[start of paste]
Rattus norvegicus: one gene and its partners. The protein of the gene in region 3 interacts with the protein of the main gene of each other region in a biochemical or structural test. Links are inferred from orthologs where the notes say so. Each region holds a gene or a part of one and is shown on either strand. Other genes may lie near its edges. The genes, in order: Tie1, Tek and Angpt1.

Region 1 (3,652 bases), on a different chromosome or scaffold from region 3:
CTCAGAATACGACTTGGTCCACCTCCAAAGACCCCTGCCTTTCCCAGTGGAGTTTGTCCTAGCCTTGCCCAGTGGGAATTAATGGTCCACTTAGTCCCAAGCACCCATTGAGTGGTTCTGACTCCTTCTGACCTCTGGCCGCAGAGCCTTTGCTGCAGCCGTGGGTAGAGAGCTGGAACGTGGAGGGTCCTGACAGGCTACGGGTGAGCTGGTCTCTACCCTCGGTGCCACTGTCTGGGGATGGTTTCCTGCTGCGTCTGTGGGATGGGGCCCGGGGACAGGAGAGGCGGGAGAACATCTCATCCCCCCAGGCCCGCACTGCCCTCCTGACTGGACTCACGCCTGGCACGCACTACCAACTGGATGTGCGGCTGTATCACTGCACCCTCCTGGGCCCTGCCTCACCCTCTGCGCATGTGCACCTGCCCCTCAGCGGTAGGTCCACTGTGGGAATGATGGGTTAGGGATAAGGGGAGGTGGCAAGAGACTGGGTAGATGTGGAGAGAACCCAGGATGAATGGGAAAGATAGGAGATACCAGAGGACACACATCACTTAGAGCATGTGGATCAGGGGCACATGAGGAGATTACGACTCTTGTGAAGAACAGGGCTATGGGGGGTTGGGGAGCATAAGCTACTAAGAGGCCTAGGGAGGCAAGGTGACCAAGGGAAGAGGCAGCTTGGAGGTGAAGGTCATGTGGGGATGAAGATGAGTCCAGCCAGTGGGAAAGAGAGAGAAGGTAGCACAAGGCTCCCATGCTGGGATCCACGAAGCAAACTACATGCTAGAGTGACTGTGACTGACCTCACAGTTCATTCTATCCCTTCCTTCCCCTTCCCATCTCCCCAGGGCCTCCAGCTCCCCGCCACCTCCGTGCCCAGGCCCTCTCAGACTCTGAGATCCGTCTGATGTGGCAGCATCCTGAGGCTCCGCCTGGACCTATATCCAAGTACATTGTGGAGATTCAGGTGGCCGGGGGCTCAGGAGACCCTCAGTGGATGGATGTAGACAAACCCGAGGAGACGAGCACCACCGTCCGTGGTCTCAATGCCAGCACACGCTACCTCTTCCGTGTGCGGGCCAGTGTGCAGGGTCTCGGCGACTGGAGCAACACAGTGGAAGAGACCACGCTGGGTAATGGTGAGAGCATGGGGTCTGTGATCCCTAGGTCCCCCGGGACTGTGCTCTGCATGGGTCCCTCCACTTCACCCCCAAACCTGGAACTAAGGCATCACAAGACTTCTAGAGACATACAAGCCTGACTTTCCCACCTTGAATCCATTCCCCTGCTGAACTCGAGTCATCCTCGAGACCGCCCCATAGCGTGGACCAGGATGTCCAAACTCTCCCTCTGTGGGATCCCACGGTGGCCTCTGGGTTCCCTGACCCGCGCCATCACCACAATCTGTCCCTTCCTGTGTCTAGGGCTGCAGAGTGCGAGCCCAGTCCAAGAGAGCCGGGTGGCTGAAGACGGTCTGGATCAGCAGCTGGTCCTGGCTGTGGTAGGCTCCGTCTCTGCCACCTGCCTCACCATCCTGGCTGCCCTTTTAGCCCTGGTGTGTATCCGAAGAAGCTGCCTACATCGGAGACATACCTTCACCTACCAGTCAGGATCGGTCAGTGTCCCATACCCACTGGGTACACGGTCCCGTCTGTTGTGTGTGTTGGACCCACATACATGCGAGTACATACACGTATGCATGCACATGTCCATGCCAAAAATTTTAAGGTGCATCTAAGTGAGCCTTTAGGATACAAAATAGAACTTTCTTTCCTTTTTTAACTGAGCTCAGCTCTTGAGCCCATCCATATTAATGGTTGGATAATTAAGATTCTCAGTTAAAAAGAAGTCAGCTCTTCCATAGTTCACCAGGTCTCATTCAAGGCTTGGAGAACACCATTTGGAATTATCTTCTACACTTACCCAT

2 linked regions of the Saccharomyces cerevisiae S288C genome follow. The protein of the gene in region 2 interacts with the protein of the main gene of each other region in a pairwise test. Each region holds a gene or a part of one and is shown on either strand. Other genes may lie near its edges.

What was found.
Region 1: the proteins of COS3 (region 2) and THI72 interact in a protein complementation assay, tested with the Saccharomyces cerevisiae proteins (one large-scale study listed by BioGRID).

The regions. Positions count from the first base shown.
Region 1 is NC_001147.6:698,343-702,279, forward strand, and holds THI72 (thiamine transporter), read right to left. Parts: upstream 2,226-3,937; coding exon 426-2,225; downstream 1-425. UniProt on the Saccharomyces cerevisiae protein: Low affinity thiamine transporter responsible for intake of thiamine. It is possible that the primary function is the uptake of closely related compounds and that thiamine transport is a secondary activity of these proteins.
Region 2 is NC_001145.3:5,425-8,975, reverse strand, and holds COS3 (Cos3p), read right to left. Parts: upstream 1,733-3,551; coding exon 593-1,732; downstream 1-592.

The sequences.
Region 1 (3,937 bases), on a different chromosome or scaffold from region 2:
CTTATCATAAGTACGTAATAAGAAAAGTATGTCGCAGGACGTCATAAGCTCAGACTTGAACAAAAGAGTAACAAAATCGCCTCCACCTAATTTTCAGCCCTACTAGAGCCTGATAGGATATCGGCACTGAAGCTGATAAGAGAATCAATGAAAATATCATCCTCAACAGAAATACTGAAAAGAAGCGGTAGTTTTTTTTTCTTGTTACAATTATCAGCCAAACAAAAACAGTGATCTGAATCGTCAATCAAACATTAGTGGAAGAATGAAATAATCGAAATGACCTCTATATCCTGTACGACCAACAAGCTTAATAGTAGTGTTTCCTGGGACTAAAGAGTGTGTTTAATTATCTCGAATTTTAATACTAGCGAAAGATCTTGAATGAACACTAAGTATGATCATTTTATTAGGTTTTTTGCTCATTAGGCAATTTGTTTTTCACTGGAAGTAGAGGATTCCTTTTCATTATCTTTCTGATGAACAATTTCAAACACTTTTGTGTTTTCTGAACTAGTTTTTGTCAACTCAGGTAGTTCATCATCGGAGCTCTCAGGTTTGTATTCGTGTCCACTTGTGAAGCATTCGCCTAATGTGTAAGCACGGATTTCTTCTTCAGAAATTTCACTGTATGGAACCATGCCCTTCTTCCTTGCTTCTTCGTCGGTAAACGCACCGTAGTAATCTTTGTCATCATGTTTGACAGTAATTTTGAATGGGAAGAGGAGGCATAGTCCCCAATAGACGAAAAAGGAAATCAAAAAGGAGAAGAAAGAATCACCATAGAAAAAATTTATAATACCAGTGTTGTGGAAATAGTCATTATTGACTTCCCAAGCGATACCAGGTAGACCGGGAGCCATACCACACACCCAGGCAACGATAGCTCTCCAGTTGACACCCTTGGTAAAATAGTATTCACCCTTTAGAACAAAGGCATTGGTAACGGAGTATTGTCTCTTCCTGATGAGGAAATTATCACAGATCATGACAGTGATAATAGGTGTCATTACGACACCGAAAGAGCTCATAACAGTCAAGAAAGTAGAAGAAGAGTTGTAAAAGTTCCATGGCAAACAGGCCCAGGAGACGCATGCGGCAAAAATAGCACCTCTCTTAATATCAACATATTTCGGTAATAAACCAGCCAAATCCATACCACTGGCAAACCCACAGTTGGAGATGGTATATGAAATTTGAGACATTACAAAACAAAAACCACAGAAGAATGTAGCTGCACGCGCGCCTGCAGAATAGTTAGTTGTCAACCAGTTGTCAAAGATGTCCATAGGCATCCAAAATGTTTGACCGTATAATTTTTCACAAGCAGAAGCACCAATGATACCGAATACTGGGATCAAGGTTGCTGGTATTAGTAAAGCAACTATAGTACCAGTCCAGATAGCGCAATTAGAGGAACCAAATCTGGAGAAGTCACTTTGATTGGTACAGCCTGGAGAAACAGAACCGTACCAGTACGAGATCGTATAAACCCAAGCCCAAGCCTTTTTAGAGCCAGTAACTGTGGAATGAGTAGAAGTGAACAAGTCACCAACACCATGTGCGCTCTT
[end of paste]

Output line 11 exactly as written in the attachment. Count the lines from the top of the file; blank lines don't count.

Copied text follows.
Region 1 (3,937 bases), on a different chromosome or scaffold from region 2: